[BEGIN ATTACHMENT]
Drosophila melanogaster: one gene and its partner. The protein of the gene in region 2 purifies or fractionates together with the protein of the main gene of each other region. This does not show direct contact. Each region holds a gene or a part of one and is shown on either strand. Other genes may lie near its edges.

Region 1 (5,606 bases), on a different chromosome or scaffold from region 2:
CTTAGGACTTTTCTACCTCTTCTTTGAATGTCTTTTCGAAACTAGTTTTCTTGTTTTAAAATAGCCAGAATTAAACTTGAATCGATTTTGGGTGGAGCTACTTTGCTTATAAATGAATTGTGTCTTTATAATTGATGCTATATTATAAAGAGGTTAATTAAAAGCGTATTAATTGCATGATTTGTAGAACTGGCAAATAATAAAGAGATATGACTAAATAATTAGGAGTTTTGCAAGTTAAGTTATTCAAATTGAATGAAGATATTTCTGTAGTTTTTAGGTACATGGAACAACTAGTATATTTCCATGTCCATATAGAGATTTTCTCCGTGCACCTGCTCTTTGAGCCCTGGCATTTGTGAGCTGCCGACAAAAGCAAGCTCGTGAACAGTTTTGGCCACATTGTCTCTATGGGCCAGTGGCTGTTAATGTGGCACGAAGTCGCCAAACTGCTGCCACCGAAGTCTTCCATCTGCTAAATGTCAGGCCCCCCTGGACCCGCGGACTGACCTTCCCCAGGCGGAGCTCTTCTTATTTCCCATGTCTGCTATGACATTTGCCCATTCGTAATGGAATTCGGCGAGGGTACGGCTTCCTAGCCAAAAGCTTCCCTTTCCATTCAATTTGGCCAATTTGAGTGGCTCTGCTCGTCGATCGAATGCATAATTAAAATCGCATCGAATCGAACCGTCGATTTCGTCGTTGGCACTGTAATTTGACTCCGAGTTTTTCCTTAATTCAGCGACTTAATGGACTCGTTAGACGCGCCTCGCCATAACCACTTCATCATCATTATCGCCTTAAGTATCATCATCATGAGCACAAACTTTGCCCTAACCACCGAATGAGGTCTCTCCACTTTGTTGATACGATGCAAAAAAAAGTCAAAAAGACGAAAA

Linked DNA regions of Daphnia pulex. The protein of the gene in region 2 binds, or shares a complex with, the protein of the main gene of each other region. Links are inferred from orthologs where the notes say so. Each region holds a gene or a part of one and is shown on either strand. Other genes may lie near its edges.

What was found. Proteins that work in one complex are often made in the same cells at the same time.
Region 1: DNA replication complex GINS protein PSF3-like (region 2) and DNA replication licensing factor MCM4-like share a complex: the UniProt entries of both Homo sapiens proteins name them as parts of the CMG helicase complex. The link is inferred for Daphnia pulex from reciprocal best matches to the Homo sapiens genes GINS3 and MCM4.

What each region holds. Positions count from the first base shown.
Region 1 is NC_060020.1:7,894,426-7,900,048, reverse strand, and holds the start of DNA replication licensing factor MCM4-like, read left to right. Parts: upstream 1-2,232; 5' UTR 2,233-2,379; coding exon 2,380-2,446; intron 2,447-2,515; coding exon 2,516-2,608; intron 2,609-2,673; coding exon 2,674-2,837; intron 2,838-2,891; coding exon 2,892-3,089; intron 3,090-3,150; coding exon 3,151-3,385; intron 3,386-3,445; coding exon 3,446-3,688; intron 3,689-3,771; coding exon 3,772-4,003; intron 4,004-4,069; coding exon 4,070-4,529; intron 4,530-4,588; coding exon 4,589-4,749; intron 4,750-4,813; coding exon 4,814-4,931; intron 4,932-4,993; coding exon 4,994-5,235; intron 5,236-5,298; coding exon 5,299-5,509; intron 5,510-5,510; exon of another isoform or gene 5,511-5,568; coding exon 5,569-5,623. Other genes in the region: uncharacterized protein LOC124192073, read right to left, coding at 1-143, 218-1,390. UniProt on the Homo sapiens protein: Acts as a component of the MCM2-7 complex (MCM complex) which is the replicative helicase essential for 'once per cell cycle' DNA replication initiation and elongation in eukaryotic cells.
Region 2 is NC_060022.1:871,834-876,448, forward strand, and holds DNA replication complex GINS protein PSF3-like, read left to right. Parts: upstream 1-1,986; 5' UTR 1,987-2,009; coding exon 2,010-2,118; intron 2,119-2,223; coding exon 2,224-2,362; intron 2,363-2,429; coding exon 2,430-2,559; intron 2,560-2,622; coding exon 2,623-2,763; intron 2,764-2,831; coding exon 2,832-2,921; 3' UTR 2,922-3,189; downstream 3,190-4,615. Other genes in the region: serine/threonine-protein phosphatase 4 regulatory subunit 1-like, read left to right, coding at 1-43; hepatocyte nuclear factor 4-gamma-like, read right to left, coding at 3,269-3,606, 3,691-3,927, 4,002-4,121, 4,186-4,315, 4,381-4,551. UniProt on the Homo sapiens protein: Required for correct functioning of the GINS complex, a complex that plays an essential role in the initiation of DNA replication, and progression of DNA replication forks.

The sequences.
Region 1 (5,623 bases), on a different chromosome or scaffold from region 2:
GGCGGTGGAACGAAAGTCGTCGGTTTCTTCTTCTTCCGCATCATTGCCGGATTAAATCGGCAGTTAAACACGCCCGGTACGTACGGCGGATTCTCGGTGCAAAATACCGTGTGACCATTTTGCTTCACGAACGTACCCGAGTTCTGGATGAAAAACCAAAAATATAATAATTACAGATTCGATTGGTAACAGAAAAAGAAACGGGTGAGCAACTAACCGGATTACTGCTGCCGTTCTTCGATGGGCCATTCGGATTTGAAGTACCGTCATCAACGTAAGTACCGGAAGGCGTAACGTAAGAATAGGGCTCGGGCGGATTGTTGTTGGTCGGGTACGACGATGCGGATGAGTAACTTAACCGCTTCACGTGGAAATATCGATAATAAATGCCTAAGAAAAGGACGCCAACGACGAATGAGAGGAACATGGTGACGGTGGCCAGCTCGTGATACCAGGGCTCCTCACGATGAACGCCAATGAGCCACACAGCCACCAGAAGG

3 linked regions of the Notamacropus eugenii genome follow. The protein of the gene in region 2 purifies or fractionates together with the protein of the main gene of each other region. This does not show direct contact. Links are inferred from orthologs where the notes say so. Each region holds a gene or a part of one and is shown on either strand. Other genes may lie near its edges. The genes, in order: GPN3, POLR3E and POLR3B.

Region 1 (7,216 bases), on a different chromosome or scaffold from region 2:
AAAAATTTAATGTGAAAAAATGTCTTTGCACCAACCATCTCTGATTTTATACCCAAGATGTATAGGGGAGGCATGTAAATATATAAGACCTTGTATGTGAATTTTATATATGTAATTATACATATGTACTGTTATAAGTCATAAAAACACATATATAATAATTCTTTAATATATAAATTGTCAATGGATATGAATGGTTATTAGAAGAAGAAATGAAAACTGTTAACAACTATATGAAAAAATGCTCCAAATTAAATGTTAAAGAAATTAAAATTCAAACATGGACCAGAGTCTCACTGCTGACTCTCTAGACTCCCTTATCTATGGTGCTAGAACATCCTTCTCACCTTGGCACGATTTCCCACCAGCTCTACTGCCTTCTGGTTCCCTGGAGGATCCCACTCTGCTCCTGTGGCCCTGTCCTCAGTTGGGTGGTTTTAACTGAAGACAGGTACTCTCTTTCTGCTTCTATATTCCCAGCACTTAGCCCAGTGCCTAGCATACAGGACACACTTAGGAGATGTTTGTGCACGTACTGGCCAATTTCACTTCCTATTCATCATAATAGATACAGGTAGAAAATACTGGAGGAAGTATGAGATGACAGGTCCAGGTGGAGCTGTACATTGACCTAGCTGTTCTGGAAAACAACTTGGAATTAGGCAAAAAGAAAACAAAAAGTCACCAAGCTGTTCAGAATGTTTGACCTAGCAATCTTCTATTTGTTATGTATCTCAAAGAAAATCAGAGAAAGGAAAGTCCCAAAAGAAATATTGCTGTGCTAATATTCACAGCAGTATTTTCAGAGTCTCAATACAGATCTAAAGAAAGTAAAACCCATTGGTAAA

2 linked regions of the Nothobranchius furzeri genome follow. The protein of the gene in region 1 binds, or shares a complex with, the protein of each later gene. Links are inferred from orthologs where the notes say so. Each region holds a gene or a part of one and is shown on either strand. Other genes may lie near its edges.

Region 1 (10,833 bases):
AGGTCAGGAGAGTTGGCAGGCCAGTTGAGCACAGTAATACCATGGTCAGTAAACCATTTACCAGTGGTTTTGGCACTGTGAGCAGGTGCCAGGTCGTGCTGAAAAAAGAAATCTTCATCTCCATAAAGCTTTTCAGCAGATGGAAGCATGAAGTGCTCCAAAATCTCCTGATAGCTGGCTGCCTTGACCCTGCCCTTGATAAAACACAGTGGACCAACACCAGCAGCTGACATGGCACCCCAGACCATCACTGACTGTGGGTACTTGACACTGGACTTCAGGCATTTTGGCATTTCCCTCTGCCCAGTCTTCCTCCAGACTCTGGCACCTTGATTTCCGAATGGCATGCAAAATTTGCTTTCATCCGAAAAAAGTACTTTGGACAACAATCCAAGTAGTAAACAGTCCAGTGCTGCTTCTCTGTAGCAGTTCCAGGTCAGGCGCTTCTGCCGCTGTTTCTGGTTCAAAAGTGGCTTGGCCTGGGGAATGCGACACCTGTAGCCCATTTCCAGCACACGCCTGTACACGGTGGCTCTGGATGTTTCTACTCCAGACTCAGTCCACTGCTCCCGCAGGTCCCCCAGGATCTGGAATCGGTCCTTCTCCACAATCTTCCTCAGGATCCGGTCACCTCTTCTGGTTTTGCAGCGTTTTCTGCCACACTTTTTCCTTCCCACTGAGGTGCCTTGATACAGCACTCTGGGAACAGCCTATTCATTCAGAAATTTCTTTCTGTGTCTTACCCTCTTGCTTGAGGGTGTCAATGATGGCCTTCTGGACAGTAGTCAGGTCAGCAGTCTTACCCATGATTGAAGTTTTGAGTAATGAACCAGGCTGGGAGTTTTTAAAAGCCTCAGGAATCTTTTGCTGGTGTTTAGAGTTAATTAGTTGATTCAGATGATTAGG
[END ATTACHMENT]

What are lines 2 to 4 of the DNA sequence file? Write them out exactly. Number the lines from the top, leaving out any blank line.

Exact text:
Region 1 (5,606 bases), on a different chromosome or scaffold from region 2:
CTTAGGACTTTTCTACCTCTTCTTTGAATGTCTTTTCGAAACTAGTTTTCTTGTTTTAAAATAGCCAGAATTAAACTTGAATCGATTTTGGGTGGAGCTACTTTGCTTATAAATGAATTGTGTCTTTATAATTGATGCTATATTATAAAGAGGTTAATTAAAAGCGTATTAATTGCATGATTTGTAGAACTGGCAAATAATAAAGAGATATGACTAAATAATTAGGAGTTTTGCAAGTTAAGTTATTCAAATTGAATGAAGATATTTCTGTAGTTTTTAGGTACATGGAACAACTAGTATATTTCCATGTCCATATAGAGATTTTCTCCGTGCACCTGCTCTTTGAGCCCTGGCATTTGTGAGCTGCCGACAAAAGCAAGCTCGTGAACAGTTTTGGCCACATTGTCTCTATGGGCCAGTGGCTGTTAATGTGGCACGAAGTCGCCAAACTGCTGCCACCGAAGTCTTCCATCTGCTAAATGTCAGGCCCCCCTGGACCCGCGGACTGACCTTCCCCAGGCGGAGCTCTTCTTATTTCCCATGTCTGCTATGACATTTGCCCATTCGTAATGGAATTCGGCGAGGGTACGGCTTCCTAGCCAAAAGCTTCCCTTTCCATTCAATTTGGCCAATTTGAGTGGCTCTGCTCGTCGATCGAATGCATAATTAAAATCGCATCGAATCGAACCGTCGATTTCGTCGTTGGCACTGTAATTTGACTCCGAGTTTTTCCTTAATTCAGCGACTTAATGGACTCGTTAGACGCGCCTCGCCATAACCACTTCATCATCATTATCGCCTTAAGTATCATCATCATGAGCACAAACTTTGCCCTAACCACCGAATGAGGTCTCTCCACTTTGTTGATACGATGCAAAAAAAAGTCAAAAAGACGAAAA

Linked DNA regions of Daphnia pulex. The protein of the gene in region 2 binds, or shares a complex with, the protein of the main gene of each other region. Links are inferred from orthologs where the notes say so. Each region holds a gene or a part of one and is shown on either strand. Other genes may lie near its edges.